(c) Evidence-based instructional methods and features of evidence-based interventions and structured language and literacy approaches and programs that are grounded in the science of reading and that are designed for pupils exhibiting the characteristics of dyslexia and pupils at risk for difficulties in learning to decode accurately and efficiently.

(d) Instructional adjustments for pupils with dyslexia and instructional adjustments to address the underlying factors that place pupils at risk for difficulties in learning to decode accurately and efficiently.

(e) Methods to develop schoolwide and classroom infrastructures to meet the collective and individual needs of pupils using a multi-tiered system of support (MTSS) framework.

(15) Beginning with the 2023-2024 school year, the department, in consultation with school districts, intermediate school districts, and public school academies, shall ensure that each certificated teacher in this state receives professional learning regarding all of the following, unless the certificated teacher has already received the professional learning under subsection (14):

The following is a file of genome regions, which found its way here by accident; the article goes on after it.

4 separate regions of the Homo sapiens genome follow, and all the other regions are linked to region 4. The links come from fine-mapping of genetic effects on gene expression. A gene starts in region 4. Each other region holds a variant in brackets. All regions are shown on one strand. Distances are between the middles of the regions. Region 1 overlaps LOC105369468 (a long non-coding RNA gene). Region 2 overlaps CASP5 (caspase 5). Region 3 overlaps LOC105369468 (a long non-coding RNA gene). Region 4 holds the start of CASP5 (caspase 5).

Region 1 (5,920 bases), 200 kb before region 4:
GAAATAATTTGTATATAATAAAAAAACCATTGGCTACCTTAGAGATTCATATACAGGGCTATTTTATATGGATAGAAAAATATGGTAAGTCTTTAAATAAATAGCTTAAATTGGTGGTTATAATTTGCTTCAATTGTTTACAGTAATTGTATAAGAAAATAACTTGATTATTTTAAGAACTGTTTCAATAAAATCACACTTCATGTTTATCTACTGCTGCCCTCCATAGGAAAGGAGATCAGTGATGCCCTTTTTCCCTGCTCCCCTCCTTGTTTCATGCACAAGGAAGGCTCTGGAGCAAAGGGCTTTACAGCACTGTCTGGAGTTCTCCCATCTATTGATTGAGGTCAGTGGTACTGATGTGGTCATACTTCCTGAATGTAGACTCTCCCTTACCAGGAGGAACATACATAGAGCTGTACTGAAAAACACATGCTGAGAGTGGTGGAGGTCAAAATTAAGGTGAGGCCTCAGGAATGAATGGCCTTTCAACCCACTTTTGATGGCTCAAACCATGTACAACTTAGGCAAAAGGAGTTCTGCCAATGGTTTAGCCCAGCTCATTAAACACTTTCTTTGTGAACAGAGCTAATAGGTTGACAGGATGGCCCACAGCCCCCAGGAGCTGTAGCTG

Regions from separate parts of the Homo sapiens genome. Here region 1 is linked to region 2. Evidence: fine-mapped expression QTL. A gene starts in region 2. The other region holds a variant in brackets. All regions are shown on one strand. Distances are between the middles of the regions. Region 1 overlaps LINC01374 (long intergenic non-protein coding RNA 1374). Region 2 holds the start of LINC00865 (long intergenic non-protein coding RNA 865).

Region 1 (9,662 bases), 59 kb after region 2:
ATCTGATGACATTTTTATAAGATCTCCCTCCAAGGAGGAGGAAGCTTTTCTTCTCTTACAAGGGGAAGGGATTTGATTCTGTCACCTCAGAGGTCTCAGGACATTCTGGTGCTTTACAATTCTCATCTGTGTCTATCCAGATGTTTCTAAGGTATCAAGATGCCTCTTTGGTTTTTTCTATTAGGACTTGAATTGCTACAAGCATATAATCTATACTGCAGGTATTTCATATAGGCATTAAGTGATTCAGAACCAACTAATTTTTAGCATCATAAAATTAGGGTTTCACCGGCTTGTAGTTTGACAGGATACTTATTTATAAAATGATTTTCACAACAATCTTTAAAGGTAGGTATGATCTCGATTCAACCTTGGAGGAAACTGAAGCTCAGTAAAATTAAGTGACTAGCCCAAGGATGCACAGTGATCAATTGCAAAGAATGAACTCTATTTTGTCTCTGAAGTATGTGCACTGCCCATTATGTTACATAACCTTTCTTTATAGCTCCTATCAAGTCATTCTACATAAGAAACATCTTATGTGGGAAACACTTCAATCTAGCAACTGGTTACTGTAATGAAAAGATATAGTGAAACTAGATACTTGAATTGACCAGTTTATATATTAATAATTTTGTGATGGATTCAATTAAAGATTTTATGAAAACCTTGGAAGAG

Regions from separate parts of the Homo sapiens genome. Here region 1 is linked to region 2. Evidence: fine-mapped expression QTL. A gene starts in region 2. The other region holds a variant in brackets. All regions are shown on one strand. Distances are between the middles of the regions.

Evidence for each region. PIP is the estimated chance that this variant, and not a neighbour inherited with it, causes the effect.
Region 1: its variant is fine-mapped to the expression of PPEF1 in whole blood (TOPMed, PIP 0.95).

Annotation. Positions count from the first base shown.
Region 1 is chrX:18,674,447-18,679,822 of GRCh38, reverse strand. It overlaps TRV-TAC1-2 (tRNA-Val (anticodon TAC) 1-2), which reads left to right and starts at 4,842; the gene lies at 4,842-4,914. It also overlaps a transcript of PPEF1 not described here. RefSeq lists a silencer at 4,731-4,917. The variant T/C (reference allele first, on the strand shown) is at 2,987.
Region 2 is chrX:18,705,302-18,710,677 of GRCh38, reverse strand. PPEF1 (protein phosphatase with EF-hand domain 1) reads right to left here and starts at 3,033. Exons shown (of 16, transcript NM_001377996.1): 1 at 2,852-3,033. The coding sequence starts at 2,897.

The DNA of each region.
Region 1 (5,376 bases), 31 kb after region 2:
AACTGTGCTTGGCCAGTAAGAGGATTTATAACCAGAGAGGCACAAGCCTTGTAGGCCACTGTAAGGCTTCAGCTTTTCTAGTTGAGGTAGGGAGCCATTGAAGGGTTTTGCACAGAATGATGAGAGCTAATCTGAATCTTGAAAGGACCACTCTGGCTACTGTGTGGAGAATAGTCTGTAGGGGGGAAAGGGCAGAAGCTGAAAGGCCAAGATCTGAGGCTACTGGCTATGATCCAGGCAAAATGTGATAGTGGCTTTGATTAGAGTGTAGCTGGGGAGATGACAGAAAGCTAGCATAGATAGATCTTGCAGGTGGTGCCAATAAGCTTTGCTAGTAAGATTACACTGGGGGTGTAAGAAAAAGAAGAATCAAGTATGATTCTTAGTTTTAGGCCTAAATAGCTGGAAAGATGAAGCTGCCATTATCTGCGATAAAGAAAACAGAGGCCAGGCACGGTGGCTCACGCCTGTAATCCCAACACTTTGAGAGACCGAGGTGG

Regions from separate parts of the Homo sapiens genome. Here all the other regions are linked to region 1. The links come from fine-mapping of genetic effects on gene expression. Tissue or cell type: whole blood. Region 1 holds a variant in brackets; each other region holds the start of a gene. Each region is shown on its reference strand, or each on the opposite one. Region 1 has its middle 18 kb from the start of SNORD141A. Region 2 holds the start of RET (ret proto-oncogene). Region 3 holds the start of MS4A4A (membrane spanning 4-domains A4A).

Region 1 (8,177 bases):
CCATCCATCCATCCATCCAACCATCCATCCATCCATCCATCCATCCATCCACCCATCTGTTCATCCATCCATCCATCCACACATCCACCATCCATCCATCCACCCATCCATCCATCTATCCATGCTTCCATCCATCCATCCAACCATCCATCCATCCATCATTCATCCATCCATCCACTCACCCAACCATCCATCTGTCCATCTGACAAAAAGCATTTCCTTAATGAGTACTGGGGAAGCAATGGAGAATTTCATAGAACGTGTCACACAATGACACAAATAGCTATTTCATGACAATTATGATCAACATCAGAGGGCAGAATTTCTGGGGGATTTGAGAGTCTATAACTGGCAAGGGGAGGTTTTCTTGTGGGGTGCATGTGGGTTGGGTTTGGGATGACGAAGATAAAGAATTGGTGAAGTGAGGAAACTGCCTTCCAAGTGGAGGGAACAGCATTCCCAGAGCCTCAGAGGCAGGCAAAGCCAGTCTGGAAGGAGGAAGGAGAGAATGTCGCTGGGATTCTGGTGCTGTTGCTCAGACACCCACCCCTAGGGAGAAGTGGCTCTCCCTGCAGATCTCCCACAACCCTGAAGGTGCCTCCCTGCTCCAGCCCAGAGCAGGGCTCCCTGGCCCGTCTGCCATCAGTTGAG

(a) The characteristics of dyslexia.

(b) Secondary consequences of dyslexia, such as problems in reading comprehension and a reduced reading experience that can impede the growth of vocabulary and background knowledge and lead to social, emotional, and behavioral difficulties.

(c) Instructional adjustments for pupils with dyslexia and instructional adjustments to address the underlying factors that place pupils at risk for difficulties in learning to decode accurately and efficiently.

(d) Methods to develop schoolwide and classroom infrastructures to meet the collective and individual needs of pupils using a multi-tiered system of support (MTSS) framework.